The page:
Providing integrated medical care and social support services led to increased use of primary care among vulnerable adults who were enrolled in a Medicaid accountable care organization (ACO), according to two studies published in Medical Care Research and Review.
One study used Medicaid claims data for about 90,000 enrollees to compare the use of medical services by Hennepin Health (Hennepin County, MN) ACO enrollees to non-ACO Medicaid enrollees in the same geographic area. In the first two years, adjusted results of the claims analysis showed that Hennepin Health enrollees had 11% more primary care visits and 52% more emergency department (ED) visits.
The researchers also found that Hennepin Health had a slight, non-significant decrease in hospitalizations over time, whereas other Medicaid managed care had a significant increase over months in the data. Hennepin Health also had significant decreases in ED and primary care over time, and a significant increase in dental care.
The second study used interview data from 35 Hennepin Health members enrolled for two or more years during the study period. Researchers asked about their lives, challenges, healthcare use, and other topics. They coded and analyzed these data using a process called fuzzy-set qualitative comparative analysis designed to isolate "causal recipes" associated with improved quality of life.
- 66% of ACO members interviewed had a diagnosed mental illness
- 40% had some degree of unstable or subsidized housing
- 20% reported use of shelters or homelessness during the study period
- 60% described a strong, trusting relationship with their primary care provider or care team
- 46% received consistent mental healthcare
- 40% had frequent documented contact from their extended care team (8 to 12 contacts per year)
- 49% could not recall documented contact from their extended care team
“First, compared to other Medicaid managed care, Hennepin Health had higher primary care and ED use overall, and lower hospitalizations but only among high utilizers,” says co-author Nathan D. Shippee, PhD, an associate professor at the University of Minnesota School of Public Health. “As a time trend, however, Hennepin Health had increasing dental use and a non-significant downward trend in hospitalizations; comparisons had significant decreases in dental use and increases in hospitalization. Both groups had significant decreases in ED and primary care visits over time.”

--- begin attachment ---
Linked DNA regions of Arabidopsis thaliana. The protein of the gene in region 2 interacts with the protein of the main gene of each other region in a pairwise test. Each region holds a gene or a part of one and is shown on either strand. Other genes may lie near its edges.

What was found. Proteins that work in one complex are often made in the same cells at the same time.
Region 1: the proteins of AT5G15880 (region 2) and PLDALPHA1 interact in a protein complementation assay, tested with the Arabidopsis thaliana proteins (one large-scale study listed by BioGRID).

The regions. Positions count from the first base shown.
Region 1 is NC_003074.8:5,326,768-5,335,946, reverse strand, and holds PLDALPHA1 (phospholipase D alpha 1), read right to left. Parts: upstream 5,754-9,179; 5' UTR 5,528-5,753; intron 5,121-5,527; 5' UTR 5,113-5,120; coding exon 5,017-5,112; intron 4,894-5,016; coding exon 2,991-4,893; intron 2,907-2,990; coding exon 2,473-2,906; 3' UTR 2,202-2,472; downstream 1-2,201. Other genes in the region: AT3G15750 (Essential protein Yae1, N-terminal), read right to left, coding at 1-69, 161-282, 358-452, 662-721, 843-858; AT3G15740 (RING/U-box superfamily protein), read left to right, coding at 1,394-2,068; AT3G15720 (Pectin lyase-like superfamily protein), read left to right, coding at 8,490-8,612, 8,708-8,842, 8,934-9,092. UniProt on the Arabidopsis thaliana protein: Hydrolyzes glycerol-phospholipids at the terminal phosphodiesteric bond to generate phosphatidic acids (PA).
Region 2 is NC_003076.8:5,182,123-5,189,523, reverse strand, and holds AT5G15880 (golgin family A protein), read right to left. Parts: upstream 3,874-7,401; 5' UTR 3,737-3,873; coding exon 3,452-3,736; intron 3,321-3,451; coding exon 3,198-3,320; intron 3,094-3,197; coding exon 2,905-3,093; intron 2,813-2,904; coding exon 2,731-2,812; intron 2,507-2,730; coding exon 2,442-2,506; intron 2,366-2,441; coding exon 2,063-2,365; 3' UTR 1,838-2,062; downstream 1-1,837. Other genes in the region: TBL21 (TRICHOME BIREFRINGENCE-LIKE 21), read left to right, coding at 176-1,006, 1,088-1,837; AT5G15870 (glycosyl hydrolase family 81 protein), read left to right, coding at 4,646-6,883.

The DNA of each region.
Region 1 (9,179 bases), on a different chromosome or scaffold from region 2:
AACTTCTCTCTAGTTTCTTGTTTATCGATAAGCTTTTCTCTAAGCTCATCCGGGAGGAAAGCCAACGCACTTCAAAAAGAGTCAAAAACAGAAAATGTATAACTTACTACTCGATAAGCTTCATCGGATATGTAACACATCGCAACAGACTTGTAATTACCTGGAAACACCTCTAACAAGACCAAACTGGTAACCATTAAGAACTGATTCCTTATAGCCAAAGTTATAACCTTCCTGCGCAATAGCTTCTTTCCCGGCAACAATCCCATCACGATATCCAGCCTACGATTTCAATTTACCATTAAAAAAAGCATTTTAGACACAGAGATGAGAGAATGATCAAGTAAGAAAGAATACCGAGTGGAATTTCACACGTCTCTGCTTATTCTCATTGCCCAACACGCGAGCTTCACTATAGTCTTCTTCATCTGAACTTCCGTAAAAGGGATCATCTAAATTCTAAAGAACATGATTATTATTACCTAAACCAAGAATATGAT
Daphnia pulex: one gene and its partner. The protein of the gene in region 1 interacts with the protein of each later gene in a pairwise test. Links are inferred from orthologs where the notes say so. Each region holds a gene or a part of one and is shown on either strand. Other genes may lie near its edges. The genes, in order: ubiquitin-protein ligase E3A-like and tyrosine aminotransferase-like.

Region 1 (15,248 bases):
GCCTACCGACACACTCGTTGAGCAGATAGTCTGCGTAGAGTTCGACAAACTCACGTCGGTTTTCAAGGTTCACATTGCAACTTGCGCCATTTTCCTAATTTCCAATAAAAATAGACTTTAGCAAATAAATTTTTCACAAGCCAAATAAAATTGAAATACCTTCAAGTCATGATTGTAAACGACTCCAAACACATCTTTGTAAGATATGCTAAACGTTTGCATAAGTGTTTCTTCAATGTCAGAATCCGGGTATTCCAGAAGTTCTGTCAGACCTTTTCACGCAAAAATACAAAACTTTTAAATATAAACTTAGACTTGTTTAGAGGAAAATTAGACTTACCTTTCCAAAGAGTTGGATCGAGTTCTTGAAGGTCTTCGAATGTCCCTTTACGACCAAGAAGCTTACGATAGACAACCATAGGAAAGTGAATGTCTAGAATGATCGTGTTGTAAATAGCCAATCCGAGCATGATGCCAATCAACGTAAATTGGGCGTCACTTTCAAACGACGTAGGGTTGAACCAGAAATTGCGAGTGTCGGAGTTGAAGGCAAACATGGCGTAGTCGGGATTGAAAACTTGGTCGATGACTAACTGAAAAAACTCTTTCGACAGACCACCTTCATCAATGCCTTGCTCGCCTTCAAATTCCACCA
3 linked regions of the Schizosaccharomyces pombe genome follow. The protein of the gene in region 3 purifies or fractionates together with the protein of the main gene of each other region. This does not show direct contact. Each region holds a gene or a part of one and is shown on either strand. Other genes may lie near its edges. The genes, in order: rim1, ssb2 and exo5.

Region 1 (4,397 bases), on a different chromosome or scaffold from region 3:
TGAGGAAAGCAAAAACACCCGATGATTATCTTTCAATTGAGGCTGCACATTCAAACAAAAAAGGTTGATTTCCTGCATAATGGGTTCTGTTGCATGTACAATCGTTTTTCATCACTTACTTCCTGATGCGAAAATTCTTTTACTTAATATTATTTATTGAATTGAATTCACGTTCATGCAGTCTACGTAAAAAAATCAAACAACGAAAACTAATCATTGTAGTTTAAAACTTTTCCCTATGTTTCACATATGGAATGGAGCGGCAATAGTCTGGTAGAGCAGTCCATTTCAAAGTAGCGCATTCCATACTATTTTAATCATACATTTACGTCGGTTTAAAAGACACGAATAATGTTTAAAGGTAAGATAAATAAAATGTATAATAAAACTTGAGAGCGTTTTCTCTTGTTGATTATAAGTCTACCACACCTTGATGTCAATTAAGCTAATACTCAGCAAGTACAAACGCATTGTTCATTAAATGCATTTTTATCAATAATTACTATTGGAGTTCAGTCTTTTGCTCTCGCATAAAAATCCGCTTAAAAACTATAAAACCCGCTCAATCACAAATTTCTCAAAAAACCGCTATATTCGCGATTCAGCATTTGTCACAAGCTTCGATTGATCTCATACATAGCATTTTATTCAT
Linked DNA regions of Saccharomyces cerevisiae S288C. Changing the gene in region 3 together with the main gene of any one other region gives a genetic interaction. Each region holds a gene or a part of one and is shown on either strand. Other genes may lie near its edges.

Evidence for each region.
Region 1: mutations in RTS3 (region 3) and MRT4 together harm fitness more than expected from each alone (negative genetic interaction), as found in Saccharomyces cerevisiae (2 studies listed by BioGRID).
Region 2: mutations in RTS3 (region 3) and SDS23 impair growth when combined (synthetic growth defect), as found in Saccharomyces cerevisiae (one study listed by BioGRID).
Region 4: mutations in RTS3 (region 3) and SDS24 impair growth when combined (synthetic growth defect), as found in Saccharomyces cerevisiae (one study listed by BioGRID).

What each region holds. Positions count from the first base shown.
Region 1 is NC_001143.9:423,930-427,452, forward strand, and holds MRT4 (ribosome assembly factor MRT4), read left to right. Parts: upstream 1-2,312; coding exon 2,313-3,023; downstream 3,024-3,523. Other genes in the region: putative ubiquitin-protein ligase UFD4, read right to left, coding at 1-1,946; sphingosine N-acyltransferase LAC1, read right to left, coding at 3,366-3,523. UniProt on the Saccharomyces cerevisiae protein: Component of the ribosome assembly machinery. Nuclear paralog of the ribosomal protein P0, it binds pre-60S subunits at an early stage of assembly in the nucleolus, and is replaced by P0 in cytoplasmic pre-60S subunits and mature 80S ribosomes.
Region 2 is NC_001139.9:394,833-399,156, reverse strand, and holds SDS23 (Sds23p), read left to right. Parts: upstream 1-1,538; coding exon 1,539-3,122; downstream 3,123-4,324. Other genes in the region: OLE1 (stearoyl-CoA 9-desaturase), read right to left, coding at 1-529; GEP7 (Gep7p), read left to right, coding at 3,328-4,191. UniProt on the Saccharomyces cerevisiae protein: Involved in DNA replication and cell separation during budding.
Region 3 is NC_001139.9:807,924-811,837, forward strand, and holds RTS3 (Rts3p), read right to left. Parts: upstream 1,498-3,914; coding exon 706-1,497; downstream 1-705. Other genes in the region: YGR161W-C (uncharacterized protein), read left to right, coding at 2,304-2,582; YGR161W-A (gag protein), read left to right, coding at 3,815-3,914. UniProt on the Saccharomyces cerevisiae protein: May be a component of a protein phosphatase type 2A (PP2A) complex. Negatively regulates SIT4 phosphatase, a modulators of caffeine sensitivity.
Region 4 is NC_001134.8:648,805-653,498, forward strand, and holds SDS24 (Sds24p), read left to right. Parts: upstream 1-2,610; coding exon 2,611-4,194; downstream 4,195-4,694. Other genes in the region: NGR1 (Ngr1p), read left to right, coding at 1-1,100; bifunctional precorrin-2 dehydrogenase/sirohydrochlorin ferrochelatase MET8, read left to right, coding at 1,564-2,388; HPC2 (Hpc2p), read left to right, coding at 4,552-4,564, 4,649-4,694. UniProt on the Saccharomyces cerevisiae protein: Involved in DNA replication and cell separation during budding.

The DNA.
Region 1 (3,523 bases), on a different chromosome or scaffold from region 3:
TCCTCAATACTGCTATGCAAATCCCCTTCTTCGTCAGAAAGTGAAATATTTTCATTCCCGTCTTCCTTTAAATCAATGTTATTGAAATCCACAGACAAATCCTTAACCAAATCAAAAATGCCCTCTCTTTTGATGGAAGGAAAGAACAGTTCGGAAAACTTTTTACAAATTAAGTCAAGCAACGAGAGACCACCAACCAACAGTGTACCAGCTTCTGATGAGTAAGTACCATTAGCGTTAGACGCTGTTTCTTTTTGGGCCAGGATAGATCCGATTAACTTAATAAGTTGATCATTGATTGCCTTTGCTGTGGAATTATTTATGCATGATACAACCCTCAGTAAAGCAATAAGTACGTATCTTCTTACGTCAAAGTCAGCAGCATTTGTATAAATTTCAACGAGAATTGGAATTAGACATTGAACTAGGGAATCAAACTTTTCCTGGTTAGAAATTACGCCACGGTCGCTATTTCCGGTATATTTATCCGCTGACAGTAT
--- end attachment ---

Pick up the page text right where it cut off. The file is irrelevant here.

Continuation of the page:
Second, among Hennepin Health enrollees, a strong bond to primary care and behavioral health services were key to improved quality of life among a pretty complex population, according to the study. “Together, these findings suggest that integrated, accountable care can increase use of primary care and other services, which seems important for quality of life, but there was no corresponding decrease in hospital visits—other than the lower rate among high utilizers,” Shippee says.
Important to healthcare executives
“The importance of primary care shouldn't be surprising if we think of historic barriers to accessing care among many populations, but the evidence here indicates that different models of care are actually associated with different levels of primary care use,” Shippee says. “So, aspects of outreach, connection to county services, and other components of Hennepin Health might be a model to consider. In addition, the finding of lower hospitalizations among high utilizers suggests that the model could be targeted to focus on helping people who visit the hospital or ED frequently. Finally, ensuring that a model of care is centered around a strong primary care connection and, likely, behavioral health services, may help people get the help they need and feel better.”
According to co-author Katherine D. Vickery, MD, a family medicine physician and clinical investigator at Hennepin Healthcare, the researchers have seen a lot of evidence on Medicaid expansion generally, as well as internal and pre-post examinations of healthcare use under certain models.
“By contrast, our first study was focused on comparing different plans in Medicaid expansion to see if an ACO model for these very low-income adults would have an impact on healthcare use versus other approaches,” Vickery says. “To the extent that it would, the second study among HH enrollees was designed to see which pieces of the care model, and which people, might derive the most benefit in a patient's life.”
“Also, among other differences, there was higher homelessness and unenrolled months among Hennepin Health's population, which we had to adjust for,” Vickery says.
Vickery has three take away messages for healthcare executives:
- Getting people connected to primary care matters, and some care models (e.g., Hennepin Health) seem to do that better than others.
- Integrated, accountable care has some benefits when compared to other models of care, but finding decreases in acute visits to the ED or hospital may take more time or require tighter targeting.
- Behavioral healthcare and other extended care team components seem to be very important to the Hennepin Health model.